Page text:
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Microsoft Dynamic GP 2010 : Dynamics GP System - Users and security, Sales and purchase taxes

1/25/2013 11:21:56 AM
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1. Users and security

Prior to implementing Dynamics GP it is helpful to plan out all the system users and the security needs for them. If you have implemented Dynamics GP for versions prior to 10.0 and have not worked with the new Dynamics GP security yet, you may want to forget everything you have learned about Dynamics GP security in the past, as it has been completely overhauled starting with version 10.0.

Dynamics GP security is now pessimistic. Considered long overdue by many consultants and system administrators, this means newly created users will not have permissions to anything and will need to be explicitly granted any and all permissions.

The components of Dynamics GP security are:

  • Operations: These are the lowest level security building blocks. Operations include access to windows, reports, tables, tools, posting permissions, and SmartList objects.

  • Tasks: Groupings of operations. Tasks typically group operations across common fairly low-level functions, such as creating customers or entering sales transactions. Tasks can cross Dynamics GP products and modules. Multiple tasks can have the same operations.

  • Roles: Groupings of tasks. Multiple roles can have the same tasks. When setting up user security in Dynamics GP, users get assigned one or more roles.

All operations, a large number of tasks, and some roles are predefined in Dynamics GP. Existing tasks and roles can be changed and new ones can be created as needed. Any user can be assigned one or more roles.

A DEFAULTUSER task is available containing the basic system operations required by just about every user. When a new role is created, the DEFAULTUSER task is automatically added to it, and some third-party products include basic permissions needed in the DEFAULTUSER task.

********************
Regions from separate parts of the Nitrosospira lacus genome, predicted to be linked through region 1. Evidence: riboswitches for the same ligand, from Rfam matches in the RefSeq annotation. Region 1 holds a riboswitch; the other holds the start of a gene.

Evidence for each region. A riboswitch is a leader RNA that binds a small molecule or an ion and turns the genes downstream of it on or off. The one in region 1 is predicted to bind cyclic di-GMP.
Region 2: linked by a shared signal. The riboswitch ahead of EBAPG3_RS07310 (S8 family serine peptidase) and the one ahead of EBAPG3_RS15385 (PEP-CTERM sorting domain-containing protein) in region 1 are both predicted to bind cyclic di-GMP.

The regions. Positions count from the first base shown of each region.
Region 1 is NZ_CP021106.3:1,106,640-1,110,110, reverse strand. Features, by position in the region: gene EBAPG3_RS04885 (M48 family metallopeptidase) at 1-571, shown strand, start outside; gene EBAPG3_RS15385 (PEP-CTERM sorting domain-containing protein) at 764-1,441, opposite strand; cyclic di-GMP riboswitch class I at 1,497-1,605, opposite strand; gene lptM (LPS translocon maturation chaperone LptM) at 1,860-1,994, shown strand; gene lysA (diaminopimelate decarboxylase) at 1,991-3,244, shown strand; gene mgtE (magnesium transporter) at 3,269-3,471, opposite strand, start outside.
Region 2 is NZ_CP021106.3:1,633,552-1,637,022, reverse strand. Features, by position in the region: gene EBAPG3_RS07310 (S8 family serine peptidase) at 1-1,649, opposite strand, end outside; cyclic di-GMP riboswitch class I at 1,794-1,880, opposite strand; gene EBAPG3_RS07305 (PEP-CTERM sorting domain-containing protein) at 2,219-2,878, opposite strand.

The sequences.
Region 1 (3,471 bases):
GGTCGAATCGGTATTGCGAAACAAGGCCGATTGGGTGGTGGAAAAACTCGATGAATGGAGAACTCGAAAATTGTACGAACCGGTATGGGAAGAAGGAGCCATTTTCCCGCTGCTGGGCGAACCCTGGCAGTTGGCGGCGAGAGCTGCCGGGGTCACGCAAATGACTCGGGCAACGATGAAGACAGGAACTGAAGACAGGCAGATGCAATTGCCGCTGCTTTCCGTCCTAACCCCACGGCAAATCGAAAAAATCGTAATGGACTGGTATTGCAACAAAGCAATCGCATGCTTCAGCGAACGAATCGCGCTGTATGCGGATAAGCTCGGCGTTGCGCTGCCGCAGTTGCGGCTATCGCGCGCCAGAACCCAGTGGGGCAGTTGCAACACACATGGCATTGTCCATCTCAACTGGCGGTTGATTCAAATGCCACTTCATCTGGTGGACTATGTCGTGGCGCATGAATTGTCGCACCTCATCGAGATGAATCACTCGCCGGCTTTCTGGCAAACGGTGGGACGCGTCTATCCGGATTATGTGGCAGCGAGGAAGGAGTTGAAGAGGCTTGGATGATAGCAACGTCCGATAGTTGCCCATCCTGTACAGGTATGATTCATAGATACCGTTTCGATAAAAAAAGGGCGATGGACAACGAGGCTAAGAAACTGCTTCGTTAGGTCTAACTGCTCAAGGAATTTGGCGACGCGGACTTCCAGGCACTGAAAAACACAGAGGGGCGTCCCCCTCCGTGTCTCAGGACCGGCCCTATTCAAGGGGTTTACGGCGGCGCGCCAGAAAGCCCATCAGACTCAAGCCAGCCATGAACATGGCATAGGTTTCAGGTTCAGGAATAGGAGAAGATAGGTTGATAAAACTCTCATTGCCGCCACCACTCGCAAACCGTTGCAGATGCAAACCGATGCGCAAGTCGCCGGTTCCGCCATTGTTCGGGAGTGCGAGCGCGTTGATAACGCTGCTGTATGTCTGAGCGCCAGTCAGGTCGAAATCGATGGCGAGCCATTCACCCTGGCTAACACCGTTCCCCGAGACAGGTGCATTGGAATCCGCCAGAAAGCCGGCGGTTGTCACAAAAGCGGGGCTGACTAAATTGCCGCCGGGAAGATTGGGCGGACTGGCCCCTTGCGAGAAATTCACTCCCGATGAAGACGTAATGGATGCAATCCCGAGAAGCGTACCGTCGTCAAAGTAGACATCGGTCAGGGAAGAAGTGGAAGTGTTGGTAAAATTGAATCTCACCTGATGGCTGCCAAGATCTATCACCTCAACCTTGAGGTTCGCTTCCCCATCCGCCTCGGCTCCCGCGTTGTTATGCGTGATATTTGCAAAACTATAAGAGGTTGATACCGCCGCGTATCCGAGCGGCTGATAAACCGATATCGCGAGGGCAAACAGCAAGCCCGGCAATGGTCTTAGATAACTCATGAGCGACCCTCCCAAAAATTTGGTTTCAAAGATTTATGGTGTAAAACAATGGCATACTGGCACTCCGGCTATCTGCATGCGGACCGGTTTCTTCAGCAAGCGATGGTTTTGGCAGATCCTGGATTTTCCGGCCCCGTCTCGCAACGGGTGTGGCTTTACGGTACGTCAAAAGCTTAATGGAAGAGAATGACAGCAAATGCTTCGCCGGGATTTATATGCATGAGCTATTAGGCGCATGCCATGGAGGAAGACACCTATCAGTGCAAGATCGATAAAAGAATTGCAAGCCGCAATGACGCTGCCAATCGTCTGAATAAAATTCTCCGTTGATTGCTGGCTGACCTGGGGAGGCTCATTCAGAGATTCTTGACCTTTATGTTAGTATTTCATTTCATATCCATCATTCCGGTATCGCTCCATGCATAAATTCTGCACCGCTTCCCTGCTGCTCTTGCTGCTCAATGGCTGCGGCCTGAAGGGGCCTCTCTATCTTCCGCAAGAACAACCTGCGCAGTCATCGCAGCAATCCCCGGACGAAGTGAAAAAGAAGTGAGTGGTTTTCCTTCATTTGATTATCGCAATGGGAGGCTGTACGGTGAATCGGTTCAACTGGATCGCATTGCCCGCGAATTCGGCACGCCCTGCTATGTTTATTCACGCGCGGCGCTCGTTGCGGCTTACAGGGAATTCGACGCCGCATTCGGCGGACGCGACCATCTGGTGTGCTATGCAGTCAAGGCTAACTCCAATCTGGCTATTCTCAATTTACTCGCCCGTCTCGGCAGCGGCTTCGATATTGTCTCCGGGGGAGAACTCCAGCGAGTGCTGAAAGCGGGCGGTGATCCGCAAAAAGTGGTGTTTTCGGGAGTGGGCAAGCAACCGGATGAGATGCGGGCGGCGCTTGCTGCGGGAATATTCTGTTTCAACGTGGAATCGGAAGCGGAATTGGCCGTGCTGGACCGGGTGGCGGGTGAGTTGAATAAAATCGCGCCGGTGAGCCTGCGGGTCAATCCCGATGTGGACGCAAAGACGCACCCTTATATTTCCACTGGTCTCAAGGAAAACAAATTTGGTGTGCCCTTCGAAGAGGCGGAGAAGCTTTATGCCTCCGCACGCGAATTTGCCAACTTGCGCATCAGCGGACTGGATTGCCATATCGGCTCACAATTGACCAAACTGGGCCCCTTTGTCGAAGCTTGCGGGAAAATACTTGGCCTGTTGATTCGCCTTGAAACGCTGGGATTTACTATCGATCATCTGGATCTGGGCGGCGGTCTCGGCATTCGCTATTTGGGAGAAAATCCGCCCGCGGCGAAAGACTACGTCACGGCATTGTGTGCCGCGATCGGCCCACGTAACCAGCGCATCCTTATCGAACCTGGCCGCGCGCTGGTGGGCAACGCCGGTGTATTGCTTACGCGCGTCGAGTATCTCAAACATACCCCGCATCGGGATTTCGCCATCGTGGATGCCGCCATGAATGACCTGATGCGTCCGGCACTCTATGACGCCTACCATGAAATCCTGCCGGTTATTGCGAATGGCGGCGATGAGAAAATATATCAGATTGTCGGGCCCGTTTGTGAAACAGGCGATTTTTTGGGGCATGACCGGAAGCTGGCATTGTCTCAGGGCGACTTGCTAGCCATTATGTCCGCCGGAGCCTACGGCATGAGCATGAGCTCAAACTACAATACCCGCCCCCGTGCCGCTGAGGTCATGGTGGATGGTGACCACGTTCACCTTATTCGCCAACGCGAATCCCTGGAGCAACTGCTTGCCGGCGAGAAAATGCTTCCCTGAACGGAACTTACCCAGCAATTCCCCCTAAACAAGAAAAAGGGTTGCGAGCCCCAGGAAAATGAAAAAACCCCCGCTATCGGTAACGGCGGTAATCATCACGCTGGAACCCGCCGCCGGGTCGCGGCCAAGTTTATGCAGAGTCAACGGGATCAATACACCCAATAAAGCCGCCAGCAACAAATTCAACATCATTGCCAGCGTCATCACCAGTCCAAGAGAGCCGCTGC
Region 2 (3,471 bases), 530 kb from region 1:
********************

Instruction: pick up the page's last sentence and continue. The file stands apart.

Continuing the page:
A POWERUSER role is available for any system administrators that should have access to all functionality in Dynamics GP. This is similar to the sa user in SQL Server, which bypasses security completely. Any user with the POWERUSER role assigned does not need any other role assigned to them.

To start planning for security setup in Dynamics GP:

  • Identify all the users that will need access to Dynamics GP. Make sure to get the correct full name of the user, as this is helpful to fill in when creating Dynamics GP users.

  • Decide on the user ID naming. Even though Dynamics GP does not use Windows Authentication, the recommendation is to make the user IDs the same as the Windows user IDs to minimize user confusion.

Unlike Windows user IDs, Dynamics GP user IDs are case sensitive.

  • Determine the Dynamics GP functions each user will be performing. This is sometimes easier to start as a simple list of the tasks and then refine with additional detail as an iterative process.

    • It may be just as important to decide what a user should not be able to do. For example, some users may only be allowed to create transactions and should not have the ability to post them.

    • If you are planning on multiple Dynamics GP companies, determine what users should be granted access to each company. While not common, if needed, users can have different security settings in each company.

    • Evaluate the preset tasks and roles in Dynamics GP and compare these against the requirements for all users. This may become a daunting task and it may be another good place to involve your Dynamics GP resource if you have not had much experience with the new Dynamics GP security yet.